Jeremy, do you teach a kids class? I imagine it would be a lot like teaching pre-teens and even younger. By strict (and Id get them to operationally define that) they might mean structured. So maybe 10 mins (play it by ear) warm up of basic exercises. Then maybe some balance work to help prep them, then 15 mins of stance and basic punching with focus on shifting weight. It might not hurt to find games that they can do that fit the sport. Coach Patrick feom Valor Muay Thai has a great kids program that works for everyone, he might have some suggestions. I know hes posted in the forum before. Kevin might be able to tag him.  

Hi "Coach" Jeremy,  (great way to be referred to if you don't like "titles". ---it helps clarify what you do and what they are there for...

When you say "Mentally Challenged" kids, have they been specifically diagnosed with a condition?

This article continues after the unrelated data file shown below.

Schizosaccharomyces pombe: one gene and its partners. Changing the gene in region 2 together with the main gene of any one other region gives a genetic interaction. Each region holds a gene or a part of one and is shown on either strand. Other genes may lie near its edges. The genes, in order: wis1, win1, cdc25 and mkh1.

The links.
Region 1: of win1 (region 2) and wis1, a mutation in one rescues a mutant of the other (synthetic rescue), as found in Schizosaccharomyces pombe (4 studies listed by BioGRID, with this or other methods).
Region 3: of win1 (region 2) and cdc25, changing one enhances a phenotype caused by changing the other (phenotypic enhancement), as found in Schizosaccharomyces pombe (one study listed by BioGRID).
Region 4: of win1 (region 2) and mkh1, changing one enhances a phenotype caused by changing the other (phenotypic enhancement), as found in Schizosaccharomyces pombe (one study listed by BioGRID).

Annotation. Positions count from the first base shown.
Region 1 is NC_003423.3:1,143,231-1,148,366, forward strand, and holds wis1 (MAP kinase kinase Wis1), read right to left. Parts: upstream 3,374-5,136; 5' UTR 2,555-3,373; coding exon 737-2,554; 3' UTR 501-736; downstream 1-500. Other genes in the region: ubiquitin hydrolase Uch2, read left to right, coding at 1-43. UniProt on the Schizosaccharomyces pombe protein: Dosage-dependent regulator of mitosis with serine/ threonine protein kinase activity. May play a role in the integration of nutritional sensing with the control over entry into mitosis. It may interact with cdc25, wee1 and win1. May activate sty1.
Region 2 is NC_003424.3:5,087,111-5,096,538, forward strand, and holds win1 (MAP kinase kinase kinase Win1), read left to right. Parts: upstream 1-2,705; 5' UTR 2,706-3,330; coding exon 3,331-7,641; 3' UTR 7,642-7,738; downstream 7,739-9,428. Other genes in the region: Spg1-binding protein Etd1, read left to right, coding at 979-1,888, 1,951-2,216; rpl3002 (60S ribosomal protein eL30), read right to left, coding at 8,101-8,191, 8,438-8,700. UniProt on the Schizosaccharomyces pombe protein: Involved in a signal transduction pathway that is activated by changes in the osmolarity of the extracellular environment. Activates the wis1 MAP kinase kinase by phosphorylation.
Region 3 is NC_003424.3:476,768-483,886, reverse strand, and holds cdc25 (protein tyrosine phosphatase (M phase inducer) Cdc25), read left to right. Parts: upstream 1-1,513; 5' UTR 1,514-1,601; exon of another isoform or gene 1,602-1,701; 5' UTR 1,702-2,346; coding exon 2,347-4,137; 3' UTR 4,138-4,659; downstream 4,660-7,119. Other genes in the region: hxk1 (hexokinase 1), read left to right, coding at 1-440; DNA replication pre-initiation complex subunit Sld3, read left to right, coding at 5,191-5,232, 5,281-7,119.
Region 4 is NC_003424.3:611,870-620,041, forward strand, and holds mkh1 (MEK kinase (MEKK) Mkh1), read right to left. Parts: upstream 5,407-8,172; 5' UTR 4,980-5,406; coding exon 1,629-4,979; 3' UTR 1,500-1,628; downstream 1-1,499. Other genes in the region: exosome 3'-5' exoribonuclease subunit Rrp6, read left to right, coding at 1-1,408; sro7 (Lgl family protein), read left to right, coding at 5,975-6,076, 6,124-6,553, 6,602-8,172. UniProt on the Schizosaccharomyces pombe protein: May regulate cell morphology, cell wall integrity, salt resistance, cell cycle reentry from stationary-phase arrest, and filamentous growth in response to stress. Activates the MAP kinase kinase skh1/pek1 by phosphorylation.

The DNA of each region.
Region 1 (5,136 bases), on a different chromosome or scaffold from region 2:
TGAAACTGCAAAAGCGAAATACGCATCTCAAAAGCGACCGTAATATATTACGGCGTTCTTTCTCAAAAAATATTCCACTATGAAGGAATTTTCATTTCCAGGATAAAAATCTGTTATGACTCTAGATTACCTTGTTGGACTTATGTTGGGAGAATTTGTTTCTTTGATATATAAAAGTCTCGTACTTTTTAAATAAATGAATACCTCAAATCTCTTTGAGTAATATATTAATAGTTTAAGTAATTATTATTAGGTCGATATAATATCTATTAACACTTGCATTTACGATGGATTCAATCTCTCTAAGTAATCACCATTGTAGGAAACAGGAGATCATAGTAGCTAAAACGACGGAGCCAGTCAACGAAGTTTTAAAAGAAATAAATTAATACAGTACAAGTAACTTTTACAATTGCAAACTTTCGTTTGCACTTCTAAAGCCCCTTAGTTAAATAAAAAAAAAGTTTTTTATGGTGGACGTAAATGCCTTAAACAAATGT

Do they have Down syndrome or do they have ASD--Autistic Spectrum Disorder?  or both?

Edited by Patrick VALOR
mispelling
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21 hours ago, Patrick VALOR said:

Hi "Coach" Jeremy,  (great way to be referred to if you don't like "titles". ---it helps clarify what you do and what they are there for...

When you say "Mentally Challenged" kids, have they been specifically diagnosed with a condition?

Do they have Down syndrome or do they have ASD--Autistic Spectrum Disorder?  or both?

They're all autistic.  I'm just gonna go with the first name option. Just like any normal class.😎